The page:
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South Africa: Pistorius trial set to begin

South African Paralympic sprinter Oscar Pistorius' murder trial begins tomorrow. Picture: getty

South African Paralympic sprinter Oscar Pistorius' murder trial begins tomorrow. Picture: getty

  • by STEPHEN MCGINTY
 

THE mother of the model shot dead by Oscar Pistorius will attend his trial so she can “look him in the eyes” and understand what he did to her daughter.

June Steenkamp, whose daughter, Reeva, was the South African Olympic athlete’s girlfriend when he shot her through a locked bathroom door last February, said she could find it in her heart to forgive him but only once he understood the pain he had caused her.

The South African justice system will be under global scrutiny when the trial starts today at North Gauteng high court in Pretoria. The nation’s justice system is experimenting during the trial with live television and radio broadcasts of the court proceedings, which will only serve to heighten interest in the case.

In an interview on the eve of proceedings, Ms Steenkamp said: “I want to look at Oscar, really look him in the eyes, and see for myself the truth about what he did to Reeva. And whatever the court decides at the end of the trial, I will be ready to forgive him, but first I want to force him to look at me, Reeva’s mother, and see the pain and anguish he had inflicted on me. I feel I need that.”

She added: “I know many people in my position would want to see him dead or badly punished. But I believe in faith and justice and I don’t have any hatred or revenge in my heart. I would rather pray for him and pray that my family can get through this terrible time.”

Comparisons are already being made to the trial of OJ Simpson, which became a global media circus in 1994. The case in South Africa will be scrutinised by international newspapers, media and even a dedicated 24-hour TV channel devoted to the coverage in South Africa. Unlike most democracies, South Africa no longer has trial by jury as the jury system was abolished in 1969 following arguments that whites-only juries during apartheid would be unlikely to deliver fair verdicts involving, for example, a white perpetrator and a black victim.

Instead the trial judge, Thokozile Masipa, will decide the verdict in the Pistorius case, with the assistance of two assessors.

Parts of the Oscar Pistorius’ murder trial can be broadcast live on television by three remote-controlled cameras in court, but testimony given by Pistorius cannot be shown. Judge Dunstan Mlambo, who made the decision to allow broadcasting, said he had weighed up arguments for a fair trial from the Pistorius camp with principles of open justice and freedom of expression.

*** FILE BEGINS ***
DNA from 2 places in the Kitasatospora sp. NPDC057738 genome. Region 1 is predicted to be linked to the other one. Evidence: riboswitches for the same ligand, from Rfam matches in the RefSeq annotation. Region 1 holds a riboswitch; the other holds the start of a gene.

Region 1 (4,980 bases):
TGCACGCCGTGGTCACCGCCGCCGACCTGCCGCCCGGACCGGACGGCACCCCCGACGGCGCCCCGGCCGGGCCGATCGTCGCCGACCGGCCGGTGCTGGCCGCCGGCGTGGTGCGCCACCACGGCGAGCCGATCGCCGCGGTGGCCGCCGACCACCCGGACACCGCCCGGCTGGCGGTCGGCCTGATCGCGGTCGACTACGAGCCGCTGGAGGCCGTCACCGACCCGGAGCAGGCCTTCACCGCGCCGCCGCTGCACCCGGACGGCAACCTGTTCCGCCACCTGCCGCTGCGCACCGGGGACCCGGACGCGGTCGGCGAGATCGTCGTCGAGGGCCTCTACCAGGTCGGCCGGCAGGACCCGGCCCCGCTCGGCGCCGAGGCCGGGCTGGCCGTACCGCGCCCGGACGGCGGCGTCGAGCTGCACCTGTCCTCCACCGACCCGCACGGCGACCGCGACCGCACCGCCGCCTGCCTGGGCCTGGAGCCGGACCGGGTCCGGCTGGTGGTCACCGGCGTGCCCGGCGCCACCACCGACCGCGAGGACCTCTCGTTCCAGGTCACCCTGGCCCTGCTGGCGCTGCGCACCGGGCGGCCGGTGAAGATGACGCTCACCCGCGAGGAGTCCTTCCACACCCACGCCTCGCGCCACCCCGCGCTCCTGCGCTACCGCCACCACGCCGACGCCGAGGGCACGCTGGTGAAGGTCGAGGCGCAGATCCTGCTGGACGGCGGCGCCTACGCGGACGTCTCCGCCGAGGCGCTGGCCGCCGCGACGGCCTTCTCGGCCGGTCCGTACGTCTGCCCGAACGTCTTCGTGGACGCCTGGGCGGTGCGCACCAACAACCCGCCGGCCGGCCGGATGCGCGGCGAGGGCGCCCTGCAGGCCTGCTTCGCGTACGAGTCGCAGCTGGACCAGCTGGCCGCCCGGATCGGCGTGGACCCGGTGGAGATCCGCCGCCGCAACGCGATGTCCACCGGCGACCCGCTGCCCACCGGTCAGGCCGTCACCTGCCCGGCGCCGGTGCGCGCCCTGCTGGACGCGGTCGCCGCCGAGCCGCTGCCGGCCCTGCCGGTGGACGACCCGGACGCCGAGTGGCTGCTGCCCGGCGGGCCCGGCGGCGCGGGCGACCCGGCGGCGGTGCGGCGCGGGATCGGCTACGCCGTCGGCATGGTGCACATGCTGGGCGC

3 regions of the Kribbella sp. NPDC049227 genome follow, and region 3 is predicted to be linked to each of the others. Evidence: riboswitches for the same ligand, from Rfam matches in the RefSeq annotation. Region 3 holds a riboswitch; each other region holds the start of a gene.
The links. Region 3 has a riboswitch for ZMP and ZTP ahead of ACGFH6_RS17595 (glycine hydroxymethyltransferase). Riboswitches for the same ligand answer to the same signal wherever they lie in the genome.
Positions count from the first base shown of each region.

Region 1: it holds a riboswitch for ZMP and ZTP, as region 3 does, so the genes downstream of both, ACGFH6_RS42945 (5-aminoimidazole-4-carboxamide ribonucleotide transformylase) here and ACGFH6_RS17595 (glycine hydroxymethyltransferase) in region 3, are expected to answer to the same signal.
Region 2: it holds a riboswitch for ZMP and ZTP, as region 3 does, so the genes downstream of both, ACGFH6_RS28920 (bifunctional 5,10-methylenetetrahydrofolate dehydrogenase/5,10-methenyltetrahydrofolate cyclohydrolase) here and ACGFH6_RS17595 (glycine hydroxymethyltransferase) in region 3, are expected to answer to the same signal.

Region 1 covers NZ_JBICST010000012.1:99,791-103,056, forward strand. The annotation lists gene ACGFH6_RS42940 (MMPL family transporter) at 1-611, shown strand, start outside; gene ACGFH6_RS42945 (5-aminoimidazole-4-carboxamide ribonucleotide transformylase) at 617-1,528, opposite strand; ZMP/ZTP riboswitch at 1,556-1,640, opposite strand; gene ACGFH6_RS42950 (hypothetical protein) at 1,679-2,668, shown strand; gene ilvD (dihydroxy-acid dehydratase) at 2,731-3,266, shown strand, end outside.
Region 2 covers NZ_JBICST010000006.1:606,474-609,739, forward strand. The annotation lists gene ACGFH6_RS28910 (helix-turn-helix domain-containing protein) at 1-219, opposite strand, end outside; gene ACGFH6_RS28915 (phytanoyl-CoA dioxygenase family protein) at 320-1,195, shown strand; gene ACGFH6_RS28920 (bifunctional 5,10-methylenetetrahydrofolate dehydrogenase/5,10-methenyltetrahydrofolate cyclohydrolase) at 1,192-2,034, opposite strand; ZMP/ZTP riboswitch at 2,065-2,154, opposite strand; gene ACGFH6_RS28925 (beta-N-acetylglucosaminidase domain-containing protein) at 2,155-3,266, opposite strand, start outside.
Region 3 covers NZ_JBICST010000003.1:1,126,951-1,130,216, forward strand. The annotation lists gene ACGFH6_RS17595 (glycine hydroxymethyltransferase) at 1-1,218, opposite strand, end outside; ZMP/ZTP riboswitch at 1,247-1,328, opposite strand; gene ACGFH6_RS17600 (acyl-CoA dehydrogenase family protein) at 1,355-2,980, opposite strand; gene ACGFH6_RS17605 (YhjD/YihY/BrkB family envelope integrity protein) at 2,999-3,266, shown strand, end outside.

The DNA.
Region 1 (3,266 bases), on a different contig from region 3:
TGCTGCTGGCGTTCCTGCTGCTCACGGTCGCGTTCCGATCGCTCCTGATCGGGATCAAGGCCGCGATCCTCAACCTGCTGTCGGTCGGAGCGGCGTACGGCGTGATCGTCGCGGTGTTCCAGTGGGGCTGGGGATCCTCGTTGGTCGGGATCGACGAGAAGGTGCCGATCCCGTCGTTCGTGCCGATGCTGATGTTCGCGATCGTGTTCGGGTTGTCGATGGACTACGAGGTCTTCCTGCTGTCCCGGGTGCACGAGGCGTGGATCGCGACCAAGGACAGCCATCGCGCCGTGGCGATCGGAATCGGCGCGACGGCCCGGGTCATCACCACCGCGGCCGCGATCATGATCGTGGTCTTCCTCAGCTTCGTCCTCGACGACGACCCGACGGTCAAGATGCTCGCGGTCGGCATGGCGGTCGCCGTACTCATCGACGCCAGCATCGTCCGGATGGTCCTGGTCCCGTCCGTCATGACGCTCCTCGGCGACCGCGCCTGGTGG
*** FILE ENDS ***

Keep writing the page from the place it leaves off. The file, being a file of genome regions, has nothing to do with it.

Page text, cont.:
The prosecution has 107 witnesses lined up for the trial, including Pistorius’s ex-girlfriends Melissa Rom and Samantha Taylor. Erin Stear, who has denied reports she had an affair with Pistorius, will also take the witness stand. The court will also hear from the former footballer Mark Batchelor who has claimed that the athlete threatened to “break my legs” because of his friendship with Reeva.

Pistorius admits shooting dead Reeva Steenkamp, a model, on 14 February last year but claims that when he fired through the closed bathroom door he believed he was shooting at a burglar. The prosecutors are expected to build up a picture of Pistorius as an angry, jealous hothead with a passion for guns and little self-control. The court will be told that, in the past, Pistorius accidentally fired a pistol under a restaurant table in Johannesburg.

Marius du Toit, a former prosecutor, magistrate and now criminal defence lawyer in South Africa said that the prosecutors have an edge. He said: “Any person that has admitted to killing another person in circumstances when your actions are unlawful will face a steep hurdle in getting off scot-free.” South Africa has stringent laws regulating the use of lethal force for self-protection. In order to get a permit to own a firearm, applicants must not only know those rules but must demonstrate proficiency with the weapon and knowledge of its safe handling, making it far tougher to legally own a gun in South Africa than many other countries where a mere background check suffices.

 

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